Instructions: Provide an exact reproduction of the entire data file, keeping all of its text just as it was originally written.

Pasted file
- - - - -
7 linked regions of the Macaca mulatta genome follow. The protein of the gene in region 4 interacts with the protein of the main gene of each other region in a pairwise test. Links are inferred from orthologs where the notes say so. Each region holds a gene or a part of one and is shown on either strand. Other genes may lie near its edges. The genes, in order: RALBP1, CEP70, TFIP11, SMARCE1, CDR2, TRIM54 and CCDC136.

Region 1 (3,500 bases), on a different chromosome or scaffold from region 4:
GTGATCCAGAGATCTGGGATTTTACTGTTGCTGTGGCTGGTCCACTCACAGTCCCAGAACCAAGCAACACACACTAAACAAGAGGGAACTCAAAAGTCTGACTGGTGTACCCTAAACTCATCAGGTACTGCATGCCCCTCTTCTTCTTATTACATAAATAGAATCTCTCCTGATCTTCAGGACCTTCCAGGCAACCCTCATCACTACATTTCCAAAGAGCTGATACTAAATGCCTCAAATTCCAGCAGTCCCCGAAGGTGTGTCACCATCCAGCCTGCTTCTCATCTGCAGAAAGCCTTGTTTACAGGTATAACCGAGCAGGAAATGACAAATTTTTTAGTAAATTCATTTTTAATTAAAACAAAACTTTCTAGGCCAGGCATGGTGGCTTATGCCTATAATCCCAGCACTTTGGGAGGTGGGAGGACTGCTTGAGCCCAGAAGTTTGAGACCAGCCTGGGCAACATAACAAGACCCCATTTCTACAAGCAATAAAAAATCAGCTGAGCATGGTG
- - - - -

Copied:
7 linked regions of the Macaca mulatta genome follow. The protein of the gene in region 4 interacts with the protein of the main gene of each other region in a pairwise test. Links are inferred from orthologs where the notes say so. Each region holds a gene or a part of one and is shown on either strand. Other genes may lie near its edges. The genes, in order: RALBP1, CEP70, TFIP11, SMARCE1, CDR2, TRIM54 and CCDC136.

Region 1 (3,500 bases), on a different chromosome or scaffold from region 4:
GTGATCCAGAGATCTGGGATTTTACTGTTGCTGTGGCTGGTCCACTCACAGTCCCAGAACCAAGCAACACACACTAAACAAGAGGGAACTCAAAAGTCTGACTGGTGTACCCTAAACTCATCAGGTACTGCATGCCCCTCTTCTTCTTATTACATAAATAGAATCTCTCCTGATCTTCAGGACCTTCCAGGCAACCCTCATCACTACATTTCCAAAGAGCTGATACTAAATGCCTCAAATTCCAGCAGTCCCCGAAGGTGTGTCACCATCCAGCCTGCTTCTCATCTGCAGAAAGCCTTGTTTACAGGTATAACCGAGCAGGAAATGACAAATTTTTTAGTAAATTCATTTTTAATTAAAACAAAACTTTCTAGGCCAGGCATGGTGGCTTATGCCTATAATCCCAGCACTTTGGGAGGTGGGAGGACTGCTTGAGCCCAGAAGTTTGAGACCAGCCTGGGCAACATAACAAGACCCCATTTCTACAAGCAATAAAAAATCAGCTGAGCATGGTG